Rebranding your own branding consultancy is not as easy as it might sound. In fact, it’s probably the hardest task of all, says Paul Bean
We are consultants in this industry, so we know how things work and how they don’t. There is a certain level of expectation associated with everything we do, particularly if it involves our own creativity – and quite rightly so. In an industry where brand identity is such a visible indication of what we do, we need to get it right. If we don’t, what hope do we ever have of delivering solutions that will add value to someone else’s business?
For us, our long-standing company brand – Watt Gilchrist – was our most powerful tool to communicate our value and worth to our stakeholders. Since we were set up in 1892, we have invested time and money into building our identity, to cement our position within the design industry. Discarding it after such a long development seemed to challenge the fundamental principles of marketing. However, we realised that a change is, indeed, as good as a rest.
For us, the rebranding project was a gradual business evolution. When we were purchased by Sun Chemical in 2007, we requested a two-year license to continue operating under our group’s previous branding. Realising that a full corporate identity switch would take as long, we gave ourselves a period of grace to research, plan, evaluate and implement.
Being a creative group, we didn’t want to rush into any decisions that would not accurately reflect our offering, so taking the time out to reflect was essential.
The initial process began with a full business review. This was essential to re-establish our positioning – the one single statement that defined our brand relative to the marketplace – and our personality. We looked to the outside world to understand the competitive landscape and the current consumer trends, but we wanted our brand to reflect what’s on the inside, too. What we do, how we do it and how we think are intrinsic to who we are, and when there’s a breakdown between how a company operates and what it says about itself, there is a risk of damaged credibility.
However, as in any design environment, fluidity is crucial for progression. As important as it is to be true to who you are, fresh thinking and original ideas are essential for development. Not only does creativity stimulate your own bottom line, but it also alerts others to what you are doing and brings back a sense of competition. In the design industry and current economic climate, it never pays to rest on your laurels.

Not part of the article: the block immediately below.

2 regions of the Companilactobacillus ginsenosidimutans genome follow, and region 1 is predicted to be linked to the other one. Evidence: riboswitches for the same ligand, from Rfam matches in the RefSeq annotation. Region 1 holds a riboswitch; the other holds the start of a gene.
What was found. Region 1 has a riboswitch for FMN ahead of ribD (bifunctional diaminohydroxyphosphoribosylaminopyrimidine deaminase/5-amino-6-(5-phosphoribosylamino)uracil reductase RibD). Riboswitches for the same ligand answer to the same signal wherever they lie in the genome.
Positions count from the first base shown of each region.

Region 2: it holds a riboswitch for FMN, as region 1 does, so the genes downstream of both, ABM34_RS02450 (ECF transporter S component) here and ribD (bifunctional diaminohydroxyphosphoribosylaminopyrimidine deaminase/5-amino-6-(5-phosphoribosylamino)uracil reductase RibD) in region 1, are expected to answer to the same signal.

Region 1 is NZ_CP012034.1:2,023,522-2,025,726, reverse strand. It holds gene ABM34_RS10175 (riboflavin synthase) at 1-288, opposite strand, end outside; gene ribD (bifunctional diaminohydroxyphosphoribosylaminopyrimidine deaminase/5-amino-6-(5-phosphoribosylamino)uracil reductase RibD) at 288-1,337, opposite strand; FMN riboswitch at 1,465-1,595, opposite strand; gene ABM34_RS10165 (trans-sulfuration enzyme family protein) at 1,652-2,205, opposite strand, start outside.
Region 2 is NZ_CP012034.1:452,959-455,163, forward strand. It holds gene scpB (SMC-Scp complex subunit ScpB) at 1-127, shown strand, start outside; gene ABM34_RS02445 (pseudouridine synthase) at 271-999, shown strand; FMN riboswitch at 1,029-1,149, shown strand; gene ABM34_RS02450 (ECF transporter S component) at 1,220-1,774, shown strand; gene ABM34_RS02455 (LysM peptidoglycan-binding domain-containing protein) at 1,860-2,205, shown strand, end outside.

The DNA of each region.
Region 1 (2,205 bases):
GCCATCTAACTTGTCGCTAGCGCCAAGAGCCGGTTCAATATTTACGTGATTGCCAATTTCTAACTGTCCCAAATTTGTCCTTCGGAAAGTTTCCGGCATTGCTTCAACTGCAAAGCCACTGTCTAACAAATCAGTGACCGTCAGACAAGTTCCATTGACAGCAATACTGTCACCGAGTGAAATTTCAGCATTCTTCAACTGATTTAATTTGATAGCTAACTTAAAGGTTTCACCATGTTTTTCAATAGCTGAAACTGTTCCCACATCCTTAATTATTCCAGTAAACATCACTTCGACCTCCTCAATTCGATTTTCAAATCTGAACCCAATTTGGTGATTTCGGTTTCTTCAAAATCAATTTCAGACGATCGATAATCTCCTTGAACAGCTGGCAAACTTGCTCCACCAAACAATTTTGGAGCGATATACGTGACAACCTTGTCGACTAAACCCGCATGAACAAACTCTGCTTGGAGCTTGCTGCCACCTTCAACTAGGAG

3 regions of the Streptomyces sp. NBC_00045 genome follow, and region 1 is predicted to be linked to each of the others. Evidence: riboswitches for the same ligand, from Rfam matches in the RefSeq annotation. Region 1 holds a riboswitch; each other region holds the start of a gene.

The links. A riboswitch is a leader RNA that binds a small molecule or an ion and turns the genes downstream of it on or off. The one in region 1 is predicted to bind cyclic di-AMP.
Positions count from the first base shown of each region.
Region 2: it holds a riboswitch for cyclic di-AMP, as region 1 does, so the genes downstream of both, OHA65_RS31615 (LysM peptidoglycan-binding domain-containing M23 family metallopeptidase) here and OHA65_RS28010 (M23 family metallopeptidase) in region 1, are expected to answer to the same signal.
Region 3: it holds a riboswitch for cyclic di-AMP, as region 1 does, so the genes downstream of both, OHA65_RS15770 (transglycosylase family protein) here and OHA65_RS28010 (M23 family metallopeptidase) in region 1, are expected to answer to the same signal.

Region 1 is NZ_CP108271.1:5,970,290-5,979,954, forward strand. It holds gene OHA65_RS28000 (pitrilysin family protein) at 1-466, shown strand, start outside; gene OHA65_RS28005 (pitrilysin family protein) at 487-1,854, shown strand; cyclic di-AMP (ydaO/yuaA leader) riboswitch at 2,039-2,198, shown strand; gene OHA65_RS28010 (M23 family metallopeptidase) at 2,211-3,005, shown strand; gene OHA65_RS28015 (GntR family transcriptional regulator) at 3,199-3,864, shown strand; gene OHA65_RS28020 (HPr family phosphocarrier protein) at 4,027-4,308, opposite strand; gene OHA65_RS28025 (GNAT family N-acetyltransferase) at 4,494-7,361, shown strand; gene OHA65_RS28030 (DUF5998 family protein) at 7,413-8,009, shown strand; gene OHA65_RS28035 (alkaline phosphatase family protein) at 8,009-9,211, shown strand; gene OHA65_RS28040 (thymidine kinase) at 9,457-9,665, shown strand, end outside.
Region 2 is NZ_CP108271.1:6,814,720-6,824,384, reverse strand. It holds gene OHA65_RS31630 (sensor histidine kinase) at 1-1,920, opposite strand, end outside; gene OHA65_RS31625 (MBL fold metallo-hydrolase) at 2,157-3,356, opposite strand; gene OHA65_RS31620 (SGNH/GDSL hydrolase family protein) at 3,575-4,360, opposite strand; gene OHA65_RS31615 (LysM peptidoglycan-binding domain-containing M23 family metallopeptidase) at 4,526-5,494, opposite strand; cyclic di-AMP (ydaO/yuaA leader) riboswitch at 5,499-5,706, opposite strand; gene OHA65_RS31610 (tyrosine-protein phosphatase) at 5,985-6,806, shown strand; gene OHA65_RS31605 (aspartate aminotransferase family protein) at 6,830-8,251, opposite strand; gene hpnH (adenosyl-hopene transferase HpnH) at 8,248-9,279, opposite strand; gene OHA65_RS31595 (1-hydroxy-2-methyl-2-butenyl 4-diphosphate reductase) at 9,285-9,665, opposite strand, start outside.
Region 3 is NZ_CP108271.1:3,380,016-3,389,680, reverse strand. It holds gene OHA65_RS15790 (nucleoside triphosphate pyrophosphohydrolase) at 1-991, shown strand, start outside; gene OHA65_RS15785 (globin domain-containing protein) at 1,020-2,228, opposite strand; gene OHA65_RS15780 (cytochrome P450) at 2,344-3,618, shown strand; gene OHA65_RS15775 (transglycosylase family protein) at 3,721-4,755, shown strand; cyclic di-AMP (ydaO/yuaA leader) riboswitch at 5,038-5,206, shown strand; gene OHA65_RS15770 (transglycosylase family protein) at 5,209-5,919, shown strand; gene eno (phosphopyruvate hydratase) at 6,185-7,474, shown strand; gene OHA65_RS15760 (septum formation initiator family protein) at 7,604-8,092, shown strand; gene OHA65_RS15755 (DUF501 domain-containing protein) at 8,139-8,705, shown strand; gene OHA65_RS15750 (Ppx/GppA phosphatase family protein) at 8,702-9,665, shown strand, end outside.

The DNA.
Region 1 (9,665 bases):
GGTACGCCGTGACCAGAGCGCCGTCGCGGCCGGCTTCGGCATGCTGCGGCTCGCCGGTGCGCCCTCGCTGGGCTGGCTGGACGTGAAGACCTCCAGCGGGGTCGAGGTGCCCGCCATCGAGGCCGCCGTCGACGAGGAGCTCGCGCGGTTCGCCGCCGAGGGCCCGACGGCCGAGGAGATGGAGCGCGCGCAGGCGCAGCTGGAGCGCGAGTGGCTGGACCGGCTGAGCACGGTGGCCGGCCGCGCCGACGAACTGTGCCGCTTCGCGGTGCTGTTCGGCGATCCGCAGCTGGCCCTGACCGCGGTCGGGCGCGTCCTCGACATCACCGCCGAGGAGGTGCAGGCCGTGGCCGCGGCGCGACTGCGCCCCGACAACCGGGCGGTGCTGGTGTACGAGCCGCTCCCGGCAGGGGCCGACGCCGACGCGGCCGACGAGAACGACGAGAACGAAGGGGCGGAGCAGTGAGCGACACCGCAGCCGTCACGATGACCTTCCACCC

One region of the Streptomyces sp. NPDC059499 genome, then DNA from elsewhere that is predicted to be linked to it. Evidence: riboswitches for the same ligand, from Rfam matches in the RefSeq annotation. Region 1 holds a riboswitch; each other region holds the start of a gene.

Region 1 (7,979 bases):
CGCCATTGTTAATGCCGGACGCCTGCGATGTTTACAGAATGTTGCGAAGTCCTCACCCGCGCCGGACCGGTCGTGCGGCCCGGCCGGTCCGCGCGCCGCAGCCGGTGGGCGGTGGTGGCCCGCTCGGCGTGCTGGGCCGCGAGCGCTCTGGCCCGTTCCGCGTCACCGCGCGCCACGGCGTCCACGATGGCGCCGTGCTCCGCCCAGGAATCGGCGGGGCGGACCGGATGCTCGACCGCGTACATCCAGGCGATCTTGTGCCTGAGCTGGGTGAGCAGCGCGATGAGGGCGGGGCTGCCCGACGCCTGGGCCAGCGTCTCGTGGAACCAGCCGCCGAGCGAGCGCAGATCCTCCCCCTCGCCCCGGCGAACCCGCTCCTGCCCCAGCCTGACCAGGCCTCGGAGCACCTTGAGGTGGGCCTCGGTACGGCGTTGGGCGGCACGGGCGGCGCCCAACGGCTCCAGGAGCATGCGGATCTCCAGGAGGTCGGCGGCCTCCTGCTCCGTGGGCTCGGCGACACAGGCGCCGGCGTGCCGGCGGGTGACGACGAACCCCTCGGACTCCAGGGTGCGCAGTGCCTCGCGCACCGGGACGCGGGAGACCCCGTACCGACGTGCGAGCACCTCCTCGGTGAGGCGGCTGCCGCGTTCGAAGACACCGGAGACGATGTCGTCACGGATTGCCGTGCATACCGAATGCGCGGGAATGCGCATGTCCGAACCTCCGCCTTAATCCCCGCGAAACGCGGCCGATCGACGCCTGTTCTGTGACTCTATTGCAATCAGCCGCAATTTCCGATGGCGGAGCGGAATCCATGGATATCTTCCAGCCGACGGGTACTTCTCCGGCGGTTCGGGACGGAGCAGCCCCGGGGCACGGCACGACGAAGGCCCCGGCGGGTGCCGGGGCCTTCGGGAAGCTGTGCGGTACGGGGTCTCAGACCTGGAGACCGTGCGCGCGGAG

But creativity can’t be plucked out of thin air. It is a talent that is inspired by the people and the environment in which we work. We invested in each of the brand teams to strengthen the individual and collective company offer to our blue-chip clientele. We’re only ever as good as our last job, and our own rebranding project would be testament to that.
Research was the backbone of our strategy. Once we had established who we were and who we wanted to be, we researched our competition in the marketplace, in terms of company names and positioning. We claim to be a unique organisation, providing a matchless service to our clients, and we needed to remind ourselves of this. We also needed to strike a balance between the old and the new – our past and our future.
We have a long history as Watt Gilchrist and maintaining some element of this identity was very much part of our strategy. Sun Branding Solutions became the overall name of our company. We are part of Sun Chemical, after all, so it made sense. But to retain a vestige of our previous branding was also important. Within Sun Branding Solutions, we have four sister divisions, with a mixture of old branding and new, which reflects our forward-thinking approach, as well as pride in our past.
No matter what the rationale behind a rebrand, an in-depth, fact-finding mission is essential to plan and prepare for the changes ahead. Even if you think you’re experts in this game, don’t rely solely on your experience. Knowing who you are and who you want to be is essential, but it is important to consider the outcome from all angles. Rebranding your own business will never be the same as rebranding someone else’s.
Paul Bean is managing director of Sun Branding Solutions
Research – undertake a full business review, covering internal processes as well as the competitive landscape and current consumer trends
Plan – strike a balance between the old and the new, your past heritage and your future ambitions
Evaluate – consider the outcome from all angles
Implement – don’t rely solely on your experience. Rebranding your own business will never be the same as rebranding someone else’s